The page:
The news could be far worse for wind power. Texas leads the country in wind development, although it is reliant upon the oil and gas sector.
As Texas governor for 14 years, Perry oversaw a boom in wind development and is well aware of the economic benefits and jobs created.
Of the Texan wind boom, Michael Webber, deputy director of the Energy Institute at the University of Texas at Austin, said Perry saw the economic opportunity.
Webber told the Guardian newspaper: "Perry was there when it happened, and not just sort of idly sitting by, but actually helpful when it came time to build the power lines."
As a candidate for the White House in 2012, however, Perry proposed eliminating the energy department, which oversees research, has offered loans and loan guarantees and is active in infrastructure.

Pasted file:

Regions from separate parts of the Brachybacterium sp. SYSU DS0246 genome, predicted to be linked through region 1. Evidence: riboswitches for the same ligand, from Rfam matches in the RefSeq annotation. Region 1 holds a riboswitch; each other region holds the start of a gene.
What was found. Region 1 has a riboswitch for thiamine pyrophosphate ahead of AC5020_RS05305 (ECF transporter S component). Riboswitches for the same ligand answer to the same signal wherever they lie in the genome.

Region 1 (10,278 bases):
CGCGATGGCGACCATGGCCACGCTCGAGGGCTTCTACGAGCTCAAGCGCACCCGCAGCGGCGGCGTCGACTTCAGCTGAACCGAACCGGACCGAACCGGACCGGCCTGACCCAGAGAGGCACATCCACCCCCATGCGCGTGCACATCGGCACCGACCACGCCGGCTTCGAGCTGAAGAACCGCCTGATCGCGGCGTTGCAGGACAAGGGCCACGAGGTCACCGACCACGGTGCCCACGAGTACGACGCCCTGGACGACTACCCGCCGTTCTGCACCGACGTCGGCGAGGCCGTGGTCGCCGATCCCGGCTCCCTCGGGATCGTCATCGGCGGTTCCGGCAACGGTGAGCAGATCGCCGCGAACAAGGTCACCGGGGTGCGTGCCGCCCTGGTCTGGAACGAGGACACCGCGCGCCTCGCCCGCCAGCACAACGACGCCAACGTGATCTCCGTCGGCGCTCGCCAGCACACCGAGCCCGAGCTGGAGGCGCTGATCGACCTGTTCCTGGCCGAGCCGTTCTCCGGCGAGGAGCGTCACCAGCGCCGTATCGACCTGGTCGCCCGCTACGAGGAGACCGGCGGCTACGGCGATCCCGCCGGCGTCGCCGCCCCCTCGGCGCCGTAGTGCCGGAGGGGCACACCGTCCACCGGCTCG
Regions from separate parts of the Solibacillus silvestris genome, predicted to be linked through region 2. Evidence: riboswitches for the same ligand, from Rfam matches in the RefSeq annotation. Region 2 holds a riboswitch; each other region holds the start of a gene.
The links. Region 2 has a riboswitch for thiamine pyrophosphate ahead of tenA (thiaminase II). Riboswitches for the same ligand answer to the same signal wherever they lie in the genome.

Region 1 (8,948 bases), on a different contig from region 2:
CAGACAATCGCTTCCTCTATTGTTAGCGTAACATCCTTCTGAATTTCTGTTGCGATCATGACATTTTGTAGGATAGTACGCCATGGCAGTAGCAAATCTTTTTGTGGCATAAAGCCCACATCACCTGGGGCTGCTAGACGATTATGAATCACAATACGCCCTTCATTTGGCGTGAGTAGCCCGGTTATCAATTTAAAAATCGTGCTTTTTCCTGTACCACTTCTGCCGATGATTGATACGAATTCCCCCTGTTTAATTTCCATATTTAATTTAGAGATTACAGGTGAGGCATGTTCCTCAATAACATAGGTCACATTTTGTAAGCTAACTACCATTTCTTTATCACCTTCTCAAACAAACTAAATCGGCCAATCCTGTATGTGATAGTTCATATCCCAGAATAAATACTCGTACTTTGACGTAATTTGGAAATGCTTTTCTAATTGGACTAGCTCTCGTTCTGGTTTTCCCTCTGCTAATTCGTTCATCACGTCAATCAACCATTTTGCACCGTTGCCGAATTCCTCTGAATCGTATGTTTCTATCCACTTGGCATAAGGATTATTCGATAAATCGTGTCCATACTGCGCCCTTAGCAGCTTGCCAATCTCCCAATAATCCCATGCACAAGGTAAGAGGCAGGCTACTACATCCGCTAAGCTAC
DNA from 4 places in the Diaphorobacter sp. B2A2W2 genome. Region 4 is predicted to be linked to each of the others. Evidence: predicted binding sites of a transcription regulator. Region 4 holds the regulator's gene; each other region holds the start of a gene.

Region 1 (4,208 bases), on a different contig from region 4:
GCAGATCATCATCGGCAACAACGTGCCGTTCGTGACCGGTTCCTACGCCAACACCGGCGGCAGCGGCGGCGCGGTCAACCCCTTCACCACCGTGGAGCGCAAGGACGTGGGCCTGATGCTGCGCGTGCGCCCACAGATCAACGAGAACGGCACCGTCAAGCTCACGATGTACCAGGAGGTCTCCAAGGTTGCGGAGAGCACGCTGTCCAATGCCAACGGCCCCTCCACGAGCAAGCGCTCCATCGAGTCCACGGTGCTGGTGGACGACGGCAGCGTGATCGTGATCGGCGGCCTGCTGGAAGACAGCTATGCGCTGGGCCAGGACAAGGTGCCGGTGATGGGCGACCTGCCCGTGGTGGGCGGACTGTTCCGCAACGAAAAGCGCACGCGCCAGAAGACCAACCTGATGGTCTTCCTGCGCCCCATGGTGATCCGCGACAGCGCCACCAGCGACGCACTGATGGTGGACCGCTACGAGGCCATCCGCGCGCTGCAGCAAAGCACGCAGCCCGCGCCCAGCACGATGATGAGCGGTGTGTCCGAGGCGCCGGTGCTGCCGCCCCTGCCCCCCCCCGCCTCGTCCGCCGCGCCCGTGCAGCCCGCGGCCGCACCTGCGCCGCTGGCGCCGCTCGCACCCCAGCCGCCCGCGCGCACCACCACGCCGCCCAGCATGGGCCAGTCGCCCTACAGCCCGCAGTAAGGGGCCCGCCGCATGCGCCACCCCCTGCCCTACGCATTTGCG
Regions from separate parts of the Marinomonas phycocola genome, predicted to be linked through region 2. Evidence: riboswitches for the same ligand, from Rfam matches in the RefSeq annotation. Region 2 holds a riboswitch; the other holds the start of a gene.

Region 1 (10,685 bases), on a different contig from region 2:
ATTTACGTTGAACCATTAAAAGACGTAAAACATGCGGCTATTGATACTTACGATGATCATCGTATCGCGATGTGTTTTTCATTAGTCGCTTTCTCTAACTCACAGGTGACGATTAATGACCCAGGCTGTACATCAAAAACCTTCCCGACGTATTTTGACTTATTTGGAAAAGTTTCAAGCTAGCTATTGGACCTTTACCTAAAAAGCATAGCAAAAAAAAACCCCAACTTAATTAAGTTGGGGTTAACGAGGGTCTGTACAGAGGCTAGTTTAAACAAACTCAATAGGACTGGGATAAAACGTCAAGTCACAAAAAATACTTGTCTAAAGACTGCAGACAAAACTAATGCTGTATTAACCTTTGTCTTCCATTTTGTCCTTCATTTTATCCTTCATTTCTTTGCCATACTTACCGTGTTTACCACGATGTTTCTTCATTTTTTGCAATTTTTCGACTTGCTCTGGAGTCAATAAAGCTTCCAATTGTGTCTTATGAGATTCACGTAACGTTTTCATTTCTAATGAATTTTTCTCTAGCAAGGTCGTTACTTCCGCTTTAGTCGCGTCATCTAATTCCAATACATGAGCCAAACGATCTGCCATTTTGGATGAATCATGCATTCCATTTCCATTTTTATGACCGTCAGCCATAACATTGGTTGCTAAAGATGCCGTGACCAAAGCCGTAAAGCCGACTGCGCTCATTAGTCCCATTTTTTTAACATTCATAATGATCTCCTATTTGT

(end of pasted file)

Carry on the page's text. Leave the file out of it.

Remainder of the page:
Trump has also chosen Montana Republican Congressman Ryan Zinke as Interior Secretary.
The department oversees the management and conservation of most federal land and of natural resources, including offshore wind development.
Zinke, a climate sceptic like Trump, will succeed Sally Jewell if confirmed. He appears relatively committed to fossil fuels, voting in favour of much pro-coal legislation while in Congress, but his views on renewable energy are not clear.
And the President-elect has nominated Exxon Mobil CEO Rex Tillerson as Secretary of State, the top foreign policy position in the US government.
Trump previously tapped Scott Pruitt — an oil and gas industry ally, climate denier and Attorney General of Oklahoma — to head the Environmental Protection Agency.
If the nominees are confirmed by the Senate, the new cabinet will be decidedly more pro-fossil fuels than President Obama's.